Leadership training sharpened a congregational president’s skills.
Pat Manley is the UUA trustee from the Massachusetts Bay District.
This article is eighth in a series of profiles of UUA trustees.
Pat Manley is not the sort of person to join a church and just sit in the pews. Eleven years after joining her first Unitarian Universalist congregation, she was elected to serve on the Unitarian Universalist Association’s Board of Trustees.
“I only join things that I’m going to participate in,” said Manley, who joined the UUA board as trustee from the Massachusetts Bay District in June 2011.
Manley lives in Holliston, Mass. Her town doesn’t have a UU congregation, so Manley belongs to the nearby UU Area Church at First Parish in Sherborn, Mass. The congregation’s long name resulted from the merger of First Parish in Sherborn and a church in nearby Natick. She and her husband began attending it after their daughter entered college and he proposed they go to Sunday services.
Before long, Manley was serving on a committee to plan the 25th anniversary celebrations of the merger of the two congregations, work that got her noticed by congregational leaders. She was asked to be treasurer, then a board member, and then president—a position she held for three years.
While president, Manley began to attend the North East Leadership School, a weeklong program for leaders of UU congregations that once provided trainings on Cape Cod. She had a crash course on UU history, leadership, worship, and roles within congregations. “I came back with a different understanding of Unitarian Universalism,” said Manley. “And I learned that leading a congregation is different than leading a nonprofit.”
After working for many years as a computer systems analyst, Manley had served as executive director of a nonprofit that provided support to adults with developmental disabilities. She had also served for nine years as a member of the Holliston School Committee. Congregational leadership drew on lessons she had learned in those endeavors, but also required distinct skills and focus.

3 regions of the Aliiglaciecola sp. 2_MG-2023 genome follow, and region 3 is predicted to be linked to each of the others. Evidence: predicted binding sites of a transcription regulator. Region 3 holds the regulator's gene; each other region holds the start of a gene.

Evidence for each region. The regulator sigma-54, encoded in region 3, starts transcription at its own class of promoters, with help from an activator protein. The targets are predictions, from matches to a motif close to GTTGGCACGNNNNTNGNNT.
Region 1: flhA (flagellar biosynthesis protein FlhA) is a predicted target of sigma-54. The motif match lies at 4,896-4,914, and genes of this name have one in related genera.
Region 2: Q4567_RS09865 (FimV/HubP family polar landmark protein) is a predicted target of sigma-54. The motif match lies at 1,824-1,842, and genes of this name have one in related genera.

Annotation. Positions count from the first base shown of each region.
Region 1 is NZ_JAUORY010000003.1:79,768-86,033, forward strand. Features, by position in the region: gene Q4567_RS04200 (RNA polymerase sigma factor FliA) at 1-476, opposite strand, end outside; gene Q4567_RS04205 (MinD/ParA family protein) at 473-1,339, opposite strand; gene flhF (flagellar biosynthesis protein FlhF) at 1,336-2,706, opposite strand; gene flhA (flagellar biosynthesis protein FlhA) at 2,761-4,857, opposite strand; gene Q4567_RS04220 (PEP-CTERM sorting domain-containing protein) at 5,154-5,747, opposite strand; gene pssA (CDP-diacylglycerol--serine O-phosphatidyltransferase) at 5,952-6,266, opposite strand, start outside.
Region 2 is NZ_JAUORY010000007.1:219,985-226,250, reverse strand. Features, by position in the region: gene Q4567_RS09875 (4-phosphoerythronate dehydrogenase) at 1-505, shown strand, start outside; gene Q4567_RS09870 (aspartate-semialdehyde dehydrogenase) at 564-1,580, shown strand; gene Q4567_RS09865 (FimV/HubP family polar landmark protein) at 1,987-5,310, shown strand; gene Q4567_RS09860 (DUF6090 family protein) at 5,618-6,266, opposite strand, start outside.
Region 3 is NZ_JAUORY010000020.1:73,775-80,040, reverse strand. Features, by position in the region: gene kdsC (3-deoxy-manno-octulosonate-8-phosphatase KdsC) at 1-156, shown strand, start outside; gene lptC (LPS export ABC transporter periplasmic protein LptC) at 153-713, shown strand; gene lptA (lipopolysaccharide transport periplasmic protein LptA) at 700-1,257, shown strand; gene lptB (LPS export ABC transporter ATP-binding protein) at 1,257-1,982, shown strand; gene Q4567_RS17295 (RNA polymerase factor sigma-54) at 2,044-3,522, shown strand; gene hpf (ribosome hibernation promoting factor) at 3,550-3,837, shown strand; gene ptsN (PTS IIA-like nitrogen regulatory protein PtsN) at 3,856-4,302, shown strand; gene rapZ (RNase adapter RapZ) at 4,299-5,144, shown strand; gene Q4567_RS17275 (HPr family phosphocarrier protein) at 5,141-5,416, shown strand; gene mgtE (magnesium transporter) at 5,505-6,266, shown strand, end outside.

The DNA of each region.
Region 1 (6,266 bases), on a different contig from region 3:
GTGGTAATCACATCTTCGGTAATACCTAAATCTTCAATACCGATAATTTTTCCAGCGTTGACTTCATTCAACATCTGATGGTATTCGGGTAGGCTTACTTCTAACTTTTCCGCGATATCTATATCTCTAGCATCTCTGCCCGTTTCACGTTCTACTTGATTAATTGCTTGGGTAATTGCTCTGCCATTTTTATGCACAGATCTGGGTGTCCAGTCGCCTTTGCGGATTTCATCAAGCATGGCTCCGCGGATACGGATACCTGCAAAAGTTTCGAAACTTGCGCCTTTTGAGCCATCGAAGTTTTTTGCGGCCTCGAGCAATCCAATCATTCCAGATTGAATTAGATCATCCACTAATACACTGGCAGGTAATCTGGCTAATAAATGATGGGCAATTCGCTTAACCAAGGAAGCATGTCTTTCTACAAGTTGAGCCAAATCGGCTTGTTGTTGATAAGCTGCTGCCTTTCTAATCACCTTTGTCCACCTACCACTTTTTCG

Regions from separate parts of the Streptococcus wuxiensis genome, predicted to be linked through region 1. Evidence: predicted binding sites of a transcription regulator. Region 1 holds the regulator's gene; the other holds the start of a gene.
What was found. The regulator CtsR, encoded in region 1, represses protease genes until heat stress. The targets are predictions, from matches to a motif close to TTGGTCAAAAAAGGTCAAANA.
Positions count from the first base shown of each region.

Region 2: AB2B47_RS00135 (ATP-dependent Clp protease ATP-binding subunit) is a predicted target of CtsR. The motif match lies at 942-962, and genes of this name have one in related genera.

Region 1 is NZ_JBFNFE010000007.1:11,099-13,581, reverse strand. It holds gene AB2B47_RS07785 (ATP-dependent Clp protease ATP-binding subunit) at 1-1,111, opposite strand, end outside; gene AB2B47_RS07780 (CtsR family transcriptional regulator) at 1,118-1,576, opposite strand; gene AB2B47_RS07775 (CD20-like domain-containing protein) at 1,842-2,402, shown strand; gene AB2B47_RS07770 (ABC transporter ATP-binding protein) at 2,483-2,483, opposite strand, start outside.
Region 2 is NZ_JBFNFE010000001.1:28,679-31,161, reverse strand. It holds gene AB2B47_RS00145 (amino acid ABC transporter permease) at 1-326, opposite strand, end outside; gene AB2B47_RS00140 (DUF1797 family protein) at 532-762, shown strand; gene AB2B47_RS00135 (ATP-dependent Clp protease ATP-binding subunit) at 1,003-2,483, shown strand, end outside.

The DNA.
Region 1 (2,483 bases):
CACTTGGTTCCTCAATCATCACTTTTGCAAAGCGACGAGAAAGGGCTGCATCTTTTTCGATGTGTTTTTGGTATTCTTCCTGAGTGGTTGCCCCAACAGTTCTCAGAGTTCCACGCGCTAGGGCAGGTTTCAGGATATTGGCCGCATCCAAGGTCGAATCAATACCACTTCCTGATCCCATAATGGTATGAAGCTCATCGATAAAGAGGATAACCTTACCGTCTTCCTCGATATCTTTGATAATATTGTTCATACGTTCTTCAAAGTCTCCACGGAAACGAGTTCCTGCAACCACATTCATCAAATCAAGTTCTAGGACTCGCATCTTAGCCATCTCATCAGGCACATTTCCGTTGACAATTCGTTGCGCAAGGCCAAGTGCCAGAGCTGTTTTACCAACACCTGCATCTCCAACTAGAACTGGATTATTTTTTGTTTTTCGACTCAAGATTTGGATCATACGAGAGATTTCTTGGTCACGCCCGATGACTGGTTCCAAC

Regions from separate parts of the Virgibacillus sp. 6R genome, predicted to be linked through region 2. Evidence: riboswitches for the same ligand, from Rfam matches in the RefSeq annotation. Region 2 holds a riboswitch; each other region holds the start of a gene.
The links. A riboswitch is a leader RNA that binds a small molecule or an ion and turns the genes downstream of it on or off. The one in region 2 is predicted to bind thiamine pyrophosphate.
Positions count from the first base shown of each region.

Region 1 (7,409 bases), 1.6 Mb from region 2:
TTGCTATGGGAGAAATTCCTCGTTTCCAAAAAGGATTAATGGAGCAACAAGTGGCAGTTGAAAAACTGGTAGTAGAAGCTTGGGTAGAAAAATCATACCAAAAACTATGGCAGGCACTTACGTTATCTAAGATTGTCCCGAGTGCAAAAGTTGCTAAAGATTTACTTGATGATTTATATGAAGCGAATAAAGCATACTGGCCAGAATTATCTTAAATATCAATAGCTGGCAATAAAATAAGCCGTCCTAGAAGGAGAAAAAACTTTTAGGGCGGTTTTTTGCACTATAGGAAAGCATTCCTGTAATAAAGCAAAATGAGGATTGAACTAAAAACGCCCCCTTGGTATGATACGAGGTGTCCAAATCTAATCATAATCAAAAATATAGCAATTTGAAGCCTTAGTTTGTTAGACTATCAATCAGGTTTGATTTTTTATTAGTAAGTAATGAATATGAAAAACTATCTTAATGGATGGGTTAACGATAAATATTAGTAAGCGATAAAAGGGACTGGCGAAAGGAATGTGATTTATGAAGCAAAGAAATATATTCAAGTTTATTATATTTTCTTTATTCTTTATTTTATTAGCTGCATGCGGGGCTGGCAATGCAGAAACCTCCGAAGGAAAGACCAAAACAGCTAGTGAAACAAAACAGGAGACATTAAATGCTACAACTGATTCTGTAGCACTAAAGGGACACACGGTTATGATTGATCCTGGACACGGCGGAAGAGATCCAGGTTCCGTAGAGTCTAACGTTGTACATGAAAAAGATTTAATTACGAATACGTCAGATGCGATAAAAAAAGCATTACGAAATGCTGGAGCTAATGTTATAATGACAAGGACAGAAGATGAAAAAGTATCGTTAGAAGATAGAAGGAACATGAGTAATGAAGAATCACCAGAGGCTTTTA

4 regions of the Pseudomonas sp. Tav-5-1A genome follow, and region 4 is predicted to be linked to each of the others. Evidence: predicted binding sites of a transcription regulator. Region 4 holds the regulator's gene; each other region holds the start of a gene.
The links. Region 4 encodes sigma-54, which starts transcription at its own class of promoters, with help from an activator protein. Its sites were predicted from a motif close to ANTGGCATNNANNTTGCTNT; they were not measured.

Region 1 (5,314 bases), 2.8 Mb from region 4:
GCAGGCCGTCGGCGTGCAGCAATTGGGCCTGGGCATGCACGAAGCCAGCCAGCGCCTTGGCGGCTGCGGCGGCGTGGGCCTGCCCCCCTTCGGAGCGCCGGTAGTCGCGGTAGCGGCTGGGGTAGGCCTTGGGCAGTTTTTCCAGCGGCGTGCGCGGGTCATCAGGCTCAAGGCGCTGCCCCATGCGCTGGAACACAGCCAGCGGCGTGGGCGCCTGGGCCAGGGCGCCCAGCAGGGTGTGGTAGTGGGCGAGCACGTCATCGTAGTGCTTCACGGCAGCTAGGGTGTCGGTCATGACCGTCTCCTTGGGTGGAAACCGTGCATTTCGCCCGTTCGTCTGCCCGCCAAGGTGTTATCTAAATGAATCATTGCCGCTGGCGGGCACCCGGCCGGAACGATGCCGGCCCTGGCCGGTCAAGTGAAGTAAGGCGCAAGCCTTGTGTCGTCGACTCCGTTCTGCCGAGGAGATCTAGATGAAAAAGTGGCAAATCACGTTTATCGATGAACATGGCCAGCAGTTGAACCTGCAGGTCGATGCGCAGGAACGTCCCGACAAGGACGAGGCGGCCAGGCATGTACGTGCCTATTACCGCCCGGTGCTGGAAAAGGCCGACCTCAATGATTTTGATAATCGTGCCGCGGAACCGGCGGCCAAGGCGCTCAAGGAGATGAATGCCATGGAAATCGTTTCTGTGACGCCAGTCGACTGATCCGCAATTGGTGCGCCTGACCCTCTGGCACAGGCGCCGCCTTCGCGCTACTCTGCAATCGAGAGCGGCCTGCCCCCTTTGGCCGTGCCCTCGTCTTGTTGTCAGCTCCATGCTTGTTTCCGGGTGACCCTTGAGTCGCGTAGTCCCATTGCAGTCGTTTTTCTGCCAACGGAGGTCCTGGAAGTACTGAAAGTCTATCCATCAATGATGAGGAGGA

Excited by her work in the Leadership School, Manley applied to a lay leadership certificate program offered through The Mountain Retreat and Learning Center in Highlands, N.C. It was an intense, yearlong program that combined online learning with periodic gatherings at the retreat center, offering workshops on governance, worship, history, and theology. “It was leadership school on steroids,” Manley said, recalling that she read 40 books and wrote 17 papers. Twenty-three people started the course, and 13 finished it, she said. (The program is no longer offered.)
She began to implement the lessons she learned in the leadership programs in her home congregation. One of her first changes was in the congregation’s stewardship drive, a process that had long been shrouded in secrecy. Manley discovered that no one was privy to the list of the congregation’s largest donors—not the president, and not the minister, either. Manley successfully persuaded the board that she should be able to see the list. And she proceeded to handwrite each of the lead donors a thank-you note. She also sent every other donor a typewritten note that she hand-signed, thanking them for their contribution. “People started coming up to me and told me that no one had ever said thank you before,” Manley said.